UCLA English and literature Professor Saree Makdisi is one of those dime a dozen university professors who is part of the traveling speaking tour of activists opposed to the very existence of the state of Israel. Though he teaches English and literature, he works in concert with many other academics in the Middle East studies departments of various universities who are dedicated to the destruction of Israel. In January, Makdisi wrote an article for the liberal website, The Nation, on the issue of campus anti-Semitism. Let me rephrase that: Makdisi's article is more an attempt to complain about President Trump's efforts to withhold federal funding from on universities that turn a blind eye to the intimidation of Jewish students over the Israel-Palestinian conflict.
It ought to be obvious that Trump's move has nothing to do with fighting expressions of genuine anti-Semitism (which targets Jews for who they are, rather than a state for its brutal policies), in which he has himself frequently indulged. Rather, this order, which was apparently urged by his partisan son-in-law Jared Kushner, is the culmination of years of effort by Israel's defenders to shield that state from criticism on American campuses, including the one where I teach.
Though I have my own opinions on the Israel-Palestinian conflict (I am pro-Israel), I will not address Makdisi's arguments against Israel because I have no on-site experience and don't consider myself an expert on the details of the conflict. I oppose the Palestinian movement mostly because it is based on violence and terror.
What I will address is his argument that efforts of the Trump administration, and specifically Ken Marcus, head of the Dept. of Education Office of Civil Rights to address anti-Semitism, are just a thinly-disguised effort to silence legitimate criticism of Israel. I will address that because it is an issue I have been involved in.
From 1998-2016, I taught part-time at UC Irvine Extension and observed the constant Israel-bashing events which all too often crossed the line from legitimate criticism of Israel's policies vis-a-vis the Palestinians to blatant Jew hatred. I have attended the events, and I have heard the speakers, from Mohamed al Asi to Amir Abdel Malik Ali to Hatem Bazian to Omar Barghouti to Hussam Ayloush to George Galloway and so on. I have been present when members of the Muslim Student Union and Students for Justice in Palestine have disrupted Jewish pro-Israel events. I have met and interviewed Jewish students who have been bullied on campus by pro-Palestinian supporters. I have also complained constantly to school administrators that they are allowing Jewish students to be bullied. Nobody can tell me that campus anti-Semitism isn't a problem. And it is not coming from neo-Nazis or white nationalists because for one thing, they have no real influence on campuses. No, it is coming from pro-Palestinian forces, including students and professors who do have influence on campus.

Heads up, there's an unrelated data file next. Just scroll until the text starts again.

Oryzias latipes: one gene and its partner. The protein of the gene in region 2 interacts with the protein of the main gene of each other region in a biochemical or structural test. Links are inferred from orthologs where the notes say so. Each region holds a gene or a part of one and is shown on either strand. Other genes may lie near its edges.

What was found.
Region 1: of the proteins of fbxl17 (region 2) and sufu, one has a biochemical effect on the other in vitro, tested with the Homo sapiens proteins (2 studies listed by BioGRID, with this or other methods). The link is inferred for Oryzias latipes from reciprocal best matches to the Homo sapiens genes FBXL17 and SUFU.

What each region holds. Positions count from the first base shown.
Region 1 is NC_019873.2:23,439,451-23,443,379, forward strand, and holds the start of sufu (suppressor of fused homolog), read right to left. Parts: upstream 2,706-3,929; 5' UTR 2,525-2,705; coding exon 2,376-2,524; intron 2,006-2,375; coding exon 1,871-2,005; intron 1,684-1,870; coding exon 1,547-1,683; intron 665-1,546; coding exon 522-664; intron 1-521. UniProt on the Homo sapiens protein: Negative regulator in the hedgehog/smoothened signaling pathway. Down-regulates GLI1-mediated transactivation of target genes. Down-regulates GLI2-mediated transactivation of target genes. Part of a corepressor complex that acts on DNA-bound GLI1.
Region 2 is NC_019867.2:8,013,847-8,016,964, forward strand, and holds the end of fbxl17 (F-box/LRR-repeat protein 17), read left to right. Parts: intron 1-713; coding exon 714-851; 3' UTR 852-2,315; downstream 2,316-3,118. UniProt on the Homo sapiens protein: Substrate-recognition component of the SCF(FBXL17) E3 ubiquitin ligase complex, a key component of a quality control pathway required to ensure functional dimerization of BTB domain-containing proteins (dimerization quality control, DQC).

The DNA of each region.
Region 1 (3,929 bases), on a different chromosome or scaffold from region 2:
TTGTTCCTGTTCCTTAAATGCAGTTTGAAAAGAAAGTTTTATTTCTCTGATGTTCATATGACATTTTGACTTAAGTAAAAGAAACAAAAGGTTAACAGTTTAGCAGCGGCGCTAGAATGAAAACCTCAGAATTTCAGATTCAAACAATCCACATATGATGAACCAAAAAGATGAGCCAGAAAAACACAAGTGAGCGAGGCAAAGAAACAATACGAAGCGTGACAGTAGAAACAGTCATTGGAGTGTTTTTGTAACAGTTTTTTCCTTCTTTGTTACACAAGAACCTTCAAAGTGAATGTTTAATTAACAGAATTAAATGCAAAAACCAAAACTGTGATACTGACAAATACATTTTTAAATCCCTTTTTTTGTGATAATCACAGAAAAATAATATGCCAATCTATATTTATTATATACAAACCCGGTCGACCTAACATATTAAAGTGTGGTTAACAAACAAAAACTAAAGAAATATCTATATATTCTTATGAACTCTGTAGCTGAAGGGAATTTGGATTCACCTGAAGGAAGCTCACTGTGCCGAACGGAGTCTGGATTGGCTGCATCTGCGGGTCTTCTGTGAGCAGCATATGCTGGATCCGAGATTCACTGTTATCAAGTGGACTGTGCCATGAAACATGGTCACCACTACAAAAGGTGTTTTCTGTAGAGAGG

In fact, I have seen Makdisi speak at UC Irvine on two occasions.The first was in 2009 at an all day sucker entitled, "Whither the Levant," in which the day was devoted to one Israel-basher after another including As'ad Abukhalil, Norman Finkelstein, UCI professors Mark LeVine, Chuck O'Connell, Lisa Haddad Kreidie, Gabriel Piterberg, and David Theo Goldberg among others. Who are all these people?
You don't wanna know.
I did note in my posting at the time that Makdisi was the most impressive speaker of the lot, a very low bar, however considering his company.